Reviewer's Rating 2 out of 5  
The Jerk (1979)

Steve Martin's debut movie "The Jerk" as the lead went on to become the third biggest hit of 1979 in the US. This box office approval was not reflected in the largely venomous reviews of the time. Viewed today, it's a film that resembles a mix between "Airplane"-style gags and an early watered down version of the crude comedy the Farrelly Brothers would later take to new extremes.

Living out in the sticks in a ramshackle house, Martin is a pretty simple fellow to put it politely. He's the only white member of a huge black family and his shock at discovering that he's not a natural child comes as a major blow. These opening scenes contain some of the better jokes, and Martin's inability to keep to the rhythm of the family sing-songs is amusing.

Realising that he doesn't know anything about his real background, Martin decides to head for the big city. There he gets a job as a gas station attendant that curiously results in a part of a church getting demolished. This type of visual humour is an example of what works best in an otherwise patchy and dated film.

More opportunities for slapstick keep things moving along, including Martin becoming an amusement park train driver, falling in love with a female motorcycle racer, and outwitting a deranged killer. The undoubted highlight of the movie though is the cat-juggling scene.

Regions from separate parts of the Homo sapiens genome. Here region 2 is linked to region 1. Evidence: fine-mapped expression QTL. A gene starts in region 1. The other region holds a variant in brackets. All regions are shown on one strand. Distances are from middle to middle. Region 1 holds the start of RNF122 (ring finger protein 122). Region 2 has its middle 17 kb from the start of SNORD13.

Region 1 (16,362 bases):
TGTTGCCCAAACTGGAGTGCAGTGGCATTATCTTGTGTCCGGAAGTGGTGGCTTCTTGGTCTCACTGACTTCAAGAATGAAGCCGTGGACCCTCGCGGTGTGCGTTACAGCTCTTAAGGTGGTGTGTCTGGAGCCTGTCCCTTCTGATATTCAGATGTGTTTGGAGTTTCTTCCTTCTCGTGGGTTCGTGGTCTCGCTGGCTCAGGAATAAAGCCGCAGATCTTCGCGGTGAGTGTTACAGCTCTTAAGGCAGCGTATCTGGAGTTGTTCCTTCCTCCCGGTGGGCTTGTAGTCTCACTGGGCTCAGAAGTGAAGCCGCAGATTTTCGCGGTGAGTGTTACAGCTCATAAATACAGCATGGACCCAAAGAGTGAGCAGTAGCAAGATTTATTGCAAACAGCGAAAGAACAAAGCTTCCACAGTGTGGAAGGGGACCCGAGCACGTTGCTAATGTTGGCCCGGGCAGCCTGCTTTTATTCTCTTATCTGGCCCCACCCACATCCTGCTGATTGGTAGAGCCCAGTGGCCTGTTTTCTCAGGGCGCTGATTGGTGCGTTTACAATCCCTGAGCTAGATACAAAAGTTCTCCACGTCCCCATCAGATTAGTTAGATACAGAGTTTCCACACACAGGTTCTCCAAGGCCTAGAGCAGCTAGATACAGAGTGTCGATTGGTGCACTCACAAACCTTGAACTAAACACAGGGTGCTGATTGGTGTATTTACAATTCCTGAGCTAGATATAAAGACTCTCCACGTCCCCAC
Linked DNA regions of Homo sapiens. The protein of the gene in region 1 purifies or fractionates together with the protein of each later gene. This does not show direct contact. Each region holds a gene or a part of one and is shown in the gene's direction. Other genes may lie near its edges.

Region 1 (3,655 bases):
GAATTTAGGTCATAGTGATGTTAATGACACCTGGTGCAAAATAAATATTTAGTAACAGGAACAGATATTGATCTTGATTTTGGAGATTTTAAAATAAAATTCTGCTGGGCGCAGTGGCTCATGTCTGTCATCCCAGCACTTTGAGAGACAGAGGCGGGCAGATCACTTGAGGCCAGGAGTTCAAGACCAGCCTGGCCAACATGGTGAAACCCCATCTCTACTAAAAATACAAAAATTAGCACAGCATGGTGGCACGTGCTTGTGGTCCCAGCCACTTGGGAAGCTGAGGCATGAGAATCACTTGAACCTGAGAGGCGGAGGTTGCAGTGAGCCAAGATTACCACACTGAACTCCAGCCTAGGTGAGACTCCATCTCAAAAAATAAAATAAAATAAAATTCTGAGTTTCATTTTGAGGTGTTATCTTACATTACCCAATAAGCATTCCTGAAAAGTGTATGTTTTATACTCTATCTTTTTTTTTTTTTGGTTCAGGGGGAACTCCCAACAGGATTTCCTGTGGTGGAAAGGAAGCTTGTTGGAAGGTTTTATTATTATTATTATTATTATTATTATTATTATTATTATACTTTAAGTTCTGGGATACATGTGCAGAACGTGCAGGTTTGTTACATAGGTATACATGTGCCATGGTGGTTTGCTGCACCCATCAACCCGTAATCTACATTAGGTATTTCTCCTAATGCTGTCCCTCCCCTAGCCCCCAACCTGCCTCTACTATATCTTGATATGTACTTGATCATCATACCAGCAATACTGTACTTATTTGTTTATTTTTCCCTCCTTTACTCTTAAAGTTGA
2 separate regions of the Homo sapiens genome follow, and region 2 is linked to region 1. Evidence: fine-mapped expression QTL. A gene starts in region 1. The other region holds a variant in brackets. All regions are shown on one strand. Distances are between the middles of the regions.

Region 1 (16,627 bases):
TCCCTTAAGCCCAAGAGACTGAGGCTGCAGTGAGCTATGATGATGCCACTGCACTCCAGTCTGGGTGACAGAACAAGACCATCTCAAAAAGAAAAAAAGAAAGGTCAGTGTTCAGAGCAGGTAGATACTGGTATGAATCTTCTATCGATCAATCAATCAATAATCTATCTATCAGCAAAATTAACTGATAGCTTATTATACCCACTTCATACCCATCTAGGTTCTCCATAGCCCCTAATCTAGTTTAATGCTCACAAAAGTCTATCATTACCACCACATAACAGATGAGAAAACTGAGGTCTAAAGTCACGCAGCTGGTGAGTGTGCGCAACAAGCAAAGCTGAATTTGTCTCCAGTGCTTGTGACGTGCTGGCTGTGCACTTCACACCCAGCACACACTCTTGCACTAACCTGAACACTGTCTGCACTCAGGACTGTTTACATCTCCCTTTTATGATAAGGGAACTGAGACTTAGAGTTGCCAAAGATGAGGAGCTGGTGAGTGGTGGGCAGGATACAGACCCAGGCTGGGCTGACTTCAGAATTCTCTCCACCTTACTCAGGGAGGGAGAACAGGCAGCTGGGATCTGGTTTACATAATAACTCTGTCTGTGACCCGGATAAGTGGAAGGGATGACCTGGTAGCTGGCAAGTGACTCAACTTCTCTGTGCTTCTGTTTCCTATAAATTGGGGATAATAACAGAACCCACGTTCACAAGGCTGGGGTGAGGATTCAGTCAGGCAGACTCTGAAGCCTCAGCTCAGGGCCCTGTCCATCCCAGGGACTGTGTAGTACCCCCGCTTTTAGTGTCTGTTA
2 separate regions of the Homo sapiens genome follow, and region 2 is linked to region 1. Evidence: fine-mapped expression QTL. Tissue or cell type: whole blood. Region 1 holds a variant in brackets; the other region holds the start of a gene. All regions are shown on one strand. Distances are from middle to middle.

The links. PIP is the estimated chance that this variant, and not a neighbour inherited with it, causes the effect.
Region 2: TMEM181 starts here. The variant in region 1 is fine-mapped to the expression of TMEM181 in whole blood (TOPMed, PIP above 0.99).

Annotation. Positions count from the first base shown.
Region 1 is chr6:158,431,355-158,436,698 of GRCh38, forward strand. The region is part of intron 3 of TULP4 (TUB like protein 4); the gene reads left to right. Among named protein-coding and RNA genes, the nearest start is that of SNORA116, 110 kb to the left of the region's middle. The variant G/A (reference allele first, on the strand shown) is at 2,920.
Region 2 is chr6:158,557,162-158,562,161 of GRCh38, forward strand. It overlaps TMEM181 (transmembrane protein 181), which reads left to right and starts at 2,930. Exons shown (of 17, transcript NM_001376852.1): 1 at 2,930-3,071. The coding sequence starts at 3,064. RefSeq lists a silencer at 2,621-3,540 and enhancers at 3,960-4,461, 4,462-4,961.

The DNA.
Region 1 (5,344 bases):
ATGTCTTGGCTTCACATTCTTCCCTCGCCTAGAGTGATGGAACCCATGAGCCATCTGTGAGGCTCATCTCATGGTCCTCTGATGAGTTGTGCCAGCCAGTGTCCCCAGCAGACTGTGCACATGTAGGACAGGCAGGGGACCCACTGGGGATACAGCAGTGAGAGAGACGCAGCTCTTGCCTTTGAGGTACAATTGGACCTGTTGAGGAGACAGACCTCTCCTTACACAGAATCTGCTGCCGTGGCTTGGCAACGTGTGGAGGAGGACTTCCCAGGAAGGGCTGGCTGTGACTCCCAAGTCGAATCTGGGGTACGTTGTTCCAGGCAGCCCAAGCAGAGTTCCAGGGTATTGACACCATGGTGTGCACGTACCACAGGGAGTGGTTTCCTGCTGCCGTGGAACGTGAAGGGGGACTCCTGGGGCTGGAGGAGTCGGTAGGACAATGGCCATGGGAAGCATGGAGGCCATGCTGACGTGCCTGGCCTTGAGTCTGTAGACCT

Unfortunately after that, things start to get a little strained and the movie struggles once Martin's character encounters financial fortune. This translated into real life to, with the box office success of the film prompting Martin to produce an unsuccessful TV feature remake that formed the pilot for a series that never got made.

Read a review of the DVD.

End Credits

Director: Carl Reiner

Writer: Steve Martin, Carl Gottlieb, Michael Elias

Stars: Steve Martin, Bernadette Peters, Catlin Adams, Mabel King, Richard Ward, Dick Anthony, Bill Macy, Jackie Wilson, M Emmet Walsh

Genre: Comedy

Original: 1979

DVD: 20 November 2000

Country: USA

Cinema Search

Where can I see this film?

New Releases